This does not, in my opinion, make the teaching wrong as many have concluded. But it does make counsel a matter of extreme discretion and wisdom, since these people are operating in a completely different realm. Biblical counsel is intended only when both spouses are fulfilling their duties (albeit imperfectly) or at least have rational capabilities. With narcissistic abuse, another approach must be taken.
Narcissists typically will either go along with counseling to appear they are trying, ignoring it when they get home, or they will kick back entirely against any attempts at pointing out their faults. Often the narcissist will just move from church to church, or friends to friends, dropping those who have tried to reach in, like a hot potato.
This makes even the effort to seek counseling quite difficult. (And you never know how the abuser will react at just the mention of seeking help.) It might be that one has to go through the painful process of separating before the abusive spouse realizes the seriousness of the other’s intentions to find help.
As a word of caution, if you are thinking about separating from your spouse, get a “safety plan” in order before you do, which involves other people who can help protect you. Sometimes when control is removed from the narcissist (i.e. you leave) they become physically violent.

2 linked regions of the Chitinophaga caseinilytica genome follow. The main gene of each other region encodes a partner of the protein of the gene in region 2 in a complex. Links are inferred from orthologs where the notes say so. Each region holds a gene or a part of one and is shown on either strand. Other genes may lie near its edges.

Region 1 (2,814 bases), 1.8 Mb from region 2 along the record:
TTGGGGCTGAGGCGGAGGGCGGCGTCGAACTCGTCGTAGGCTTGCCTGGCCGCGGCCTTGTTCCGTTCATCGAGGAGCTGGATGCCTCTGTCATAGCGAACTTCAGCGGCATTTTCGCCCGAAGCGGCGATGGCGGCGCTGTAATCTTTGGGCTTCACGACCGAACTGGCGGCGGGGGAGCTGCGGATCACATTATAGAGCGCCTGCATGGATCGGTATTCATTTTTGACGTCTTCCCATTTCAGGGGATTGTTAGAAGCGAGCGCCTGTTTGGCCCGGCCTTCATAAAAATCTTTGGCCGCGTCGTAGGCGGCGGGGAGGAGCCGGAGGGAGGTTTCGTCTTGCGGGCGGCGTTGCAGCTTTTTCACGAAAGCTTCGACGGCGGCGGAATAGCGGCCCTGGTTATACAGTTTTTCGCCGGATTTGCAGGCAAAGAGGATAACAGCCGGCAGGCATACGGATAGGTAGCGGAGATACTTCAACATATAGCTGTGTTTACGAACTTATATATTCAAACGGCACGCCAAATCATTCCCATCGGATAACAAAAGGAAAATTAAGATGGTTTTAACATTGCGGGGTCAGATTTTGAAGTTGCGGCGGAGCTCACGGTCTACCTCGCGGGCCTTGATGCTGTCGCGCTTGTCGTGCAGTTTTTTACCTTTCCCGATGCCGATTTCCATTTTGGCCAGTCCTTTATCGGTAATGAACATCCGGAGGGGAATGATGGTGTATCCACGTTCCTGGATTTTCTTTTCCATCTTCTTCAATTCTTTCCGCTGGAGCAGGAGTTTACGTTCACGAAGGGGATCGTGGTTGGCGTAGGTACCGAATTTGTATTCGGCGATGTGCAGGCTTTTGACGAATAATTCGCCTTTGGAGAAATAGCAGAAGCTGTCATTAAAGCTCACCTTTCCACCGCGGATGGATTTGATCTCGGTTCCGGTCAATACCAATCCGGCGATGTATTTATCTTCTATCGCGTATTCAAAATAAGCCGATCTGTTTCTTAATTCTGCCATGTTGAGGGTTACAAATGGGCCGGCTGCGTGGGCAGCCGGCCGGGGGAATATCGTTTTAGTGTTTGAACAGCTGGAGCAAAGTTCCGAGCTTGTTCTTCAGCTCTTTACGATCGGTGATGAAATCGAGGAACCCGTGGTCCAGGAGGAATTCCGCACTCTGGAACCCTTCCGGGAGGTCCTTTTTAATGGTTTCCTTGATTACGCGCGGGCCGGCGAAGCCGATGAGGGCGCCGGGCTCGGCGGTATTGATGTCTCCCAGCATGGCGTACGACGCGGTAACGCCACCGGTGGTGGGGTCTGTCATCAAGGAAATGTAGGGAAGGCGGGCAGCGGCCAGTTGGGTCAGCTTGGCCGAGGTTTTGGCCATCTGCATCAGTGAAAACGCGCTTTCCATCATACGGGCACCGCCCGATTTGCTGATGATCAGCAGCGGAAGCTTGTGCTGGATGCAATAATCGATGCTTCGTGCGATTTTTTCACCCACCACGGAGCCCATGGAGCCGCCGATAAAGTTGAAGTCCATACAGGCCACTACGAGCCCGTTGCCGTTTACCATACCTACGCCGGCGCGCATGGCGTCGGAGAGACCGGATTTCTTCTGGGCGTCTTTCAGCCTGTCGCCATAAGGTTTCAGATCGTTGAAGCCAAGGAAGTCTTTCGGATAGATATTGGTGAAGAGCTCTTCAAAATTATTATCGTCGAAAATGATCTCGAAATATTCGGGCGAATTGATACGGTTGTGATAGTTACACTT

I urge anyone reading this, if you are in the role of counseling or leadership at your church, to educate yourself about this particular type of abuse. One commenter sent the link to a fantastic site, Unholy Charade, written by a pastor of 18 years, former police officer, and anti-abuse advocate. He has some solid resources that really help explain this phenomenon.
And let me stop and say, if this describes your marriage, especially if you are just now piecing things together, I am so sorry. Sadly, you are not alone. Not even close. I’m astounded at how many are living in this type of situation. May the Lord give us all clarity, compassion and wisdom. My immediate advice to you is to find someone who understands.
(Note: My husband gets my newsletter so when the first post in this series came through he said, “Are your readers going to think I’m a narcissist? 🙂 Let me assure you, he is not. The farthest thing from it, and I’m truly grateful for his servant-hearted leadership.)
Read Part 3: What to Do if You’re Married to a Narcissist